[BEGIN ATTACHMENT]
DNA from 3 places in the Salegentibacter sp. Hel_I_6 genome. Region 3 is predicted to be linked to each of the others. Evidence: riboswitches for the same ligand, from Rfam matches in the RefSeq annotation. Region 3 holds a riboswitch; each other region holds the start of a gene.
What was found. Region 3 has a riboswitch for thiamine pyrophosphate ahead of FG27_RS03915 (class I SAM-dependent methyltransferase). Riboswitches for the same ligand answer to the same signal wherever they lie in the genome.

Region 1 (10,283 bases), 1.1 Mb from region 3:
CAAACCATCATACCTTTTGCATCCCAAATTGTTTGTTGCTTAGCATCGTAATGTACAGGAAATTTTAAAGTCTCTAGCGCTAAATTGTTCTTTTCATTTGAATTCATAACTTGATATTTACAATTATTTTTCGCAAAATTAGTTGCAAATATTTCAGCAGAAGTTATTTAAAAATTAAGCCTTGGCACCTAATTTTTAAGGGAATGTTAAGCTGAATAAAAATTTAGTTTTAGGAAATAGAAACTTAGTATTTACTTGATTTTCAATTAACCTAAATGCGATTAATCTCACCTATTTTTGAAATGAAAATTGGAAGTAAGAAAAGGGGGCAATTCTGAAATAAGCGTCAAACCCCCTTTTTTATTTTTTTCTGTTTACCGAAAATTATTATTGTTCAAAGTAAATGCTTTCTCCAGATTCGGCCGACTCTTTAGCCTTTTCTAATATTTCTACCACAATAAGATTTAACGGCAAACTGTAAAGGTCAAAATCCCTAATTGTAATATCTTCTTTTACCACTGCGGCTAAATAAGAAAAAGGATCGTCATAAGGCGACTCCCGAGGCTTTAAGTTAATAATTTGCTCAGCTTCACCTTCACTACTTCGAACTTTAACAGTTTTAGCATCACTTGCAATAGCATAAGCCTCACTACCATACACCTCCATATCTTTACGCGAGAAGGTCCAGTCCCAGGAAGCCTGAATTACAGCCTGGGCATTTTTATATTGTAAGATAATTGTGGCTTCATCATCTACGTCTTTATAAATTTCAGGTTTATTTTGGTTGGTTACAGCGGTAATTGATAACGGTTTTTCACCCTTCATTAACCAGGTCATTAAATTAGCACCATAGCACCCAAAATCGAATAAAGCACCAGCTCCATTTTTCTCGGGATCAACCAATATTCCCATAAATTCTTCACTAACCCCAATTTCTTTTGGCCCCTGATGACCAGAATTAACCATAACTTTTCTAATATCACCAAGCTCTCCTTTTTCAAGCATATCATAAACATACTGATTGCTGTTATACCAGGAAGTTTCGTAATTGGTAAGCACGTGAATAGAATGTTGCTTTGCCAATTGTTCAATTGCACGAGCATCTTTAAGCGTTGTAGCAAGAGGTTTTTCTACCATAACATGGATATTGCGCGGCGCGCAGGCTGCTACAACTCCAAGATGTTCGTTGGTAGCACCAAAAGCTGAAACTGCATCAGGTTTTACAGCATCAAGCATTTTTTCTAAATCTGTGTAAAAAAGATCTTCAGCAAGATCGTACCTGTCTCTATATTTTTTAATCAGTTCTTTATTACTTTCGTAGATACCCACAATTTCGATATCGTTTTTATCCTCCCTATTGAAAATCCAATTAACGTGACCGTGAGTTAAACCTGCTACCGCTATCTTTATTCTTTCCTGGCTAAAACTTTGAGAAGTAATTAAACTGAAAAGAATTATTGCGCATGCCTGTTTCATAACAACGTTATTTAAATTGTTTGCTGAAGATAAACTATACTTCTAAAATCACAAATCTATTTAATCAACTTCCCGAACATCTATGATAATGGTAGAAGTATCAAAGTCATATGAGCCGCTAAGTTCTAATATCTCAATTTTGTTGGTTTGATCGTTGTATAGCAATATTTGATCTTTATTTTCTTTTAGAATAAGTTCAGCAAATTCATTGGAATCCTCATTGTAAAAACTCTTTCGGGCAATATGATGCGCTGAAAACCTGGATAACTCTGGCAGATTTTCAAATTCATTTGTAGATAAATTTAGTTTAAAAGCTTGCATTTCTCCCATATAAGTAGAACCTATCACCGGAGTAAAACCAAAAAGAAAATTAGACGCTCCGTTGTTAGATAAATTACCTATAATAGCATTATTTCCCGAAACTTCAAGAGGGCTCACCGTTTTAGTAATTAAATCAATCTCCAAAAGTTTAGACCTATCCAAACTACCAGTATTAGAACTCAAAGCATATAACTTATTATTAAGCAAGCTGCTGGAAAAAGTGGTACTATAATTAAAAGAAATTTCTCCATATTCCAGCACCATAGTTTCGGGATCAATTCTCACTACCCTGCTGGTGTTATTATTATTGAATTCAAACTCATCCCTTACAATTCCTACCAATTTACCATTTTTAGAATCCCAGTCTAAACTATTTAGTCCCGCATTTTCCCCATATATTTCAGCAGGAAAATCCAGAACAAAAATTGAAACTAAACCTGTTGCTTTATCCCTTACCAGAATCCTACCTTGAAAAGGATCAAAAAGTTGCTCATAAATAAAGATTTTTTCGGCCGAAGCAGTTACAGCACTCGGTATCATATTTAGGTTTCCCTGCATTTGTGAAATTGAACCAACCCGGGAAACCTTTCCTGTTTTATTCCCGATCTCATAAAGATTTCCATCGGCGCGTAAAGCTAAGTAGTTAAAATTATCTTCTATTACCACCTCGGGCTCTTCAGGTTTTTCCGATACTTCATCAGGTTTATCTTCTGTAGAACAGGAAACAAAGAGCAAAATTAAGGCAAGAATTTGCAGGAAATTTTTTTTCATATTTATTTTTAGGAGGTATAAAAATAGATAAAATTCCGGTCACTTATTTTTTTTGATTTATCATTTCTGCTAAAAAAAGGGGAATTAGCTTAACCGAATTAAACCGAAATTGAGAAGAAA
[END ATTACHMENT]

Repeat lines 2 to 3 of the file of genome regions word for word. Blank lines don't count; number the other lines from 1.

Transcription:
What was found. Region 3 has a riboswitch for thiamine pyrophosphate ahead of FG27_RS03915 (class I SAM-dependent methyltransferase). Riboswitches for the same ligand answer to the same signal wherever they lie in the genome.

Region 1 (10,283 bases), 1.1 Mb from region 3: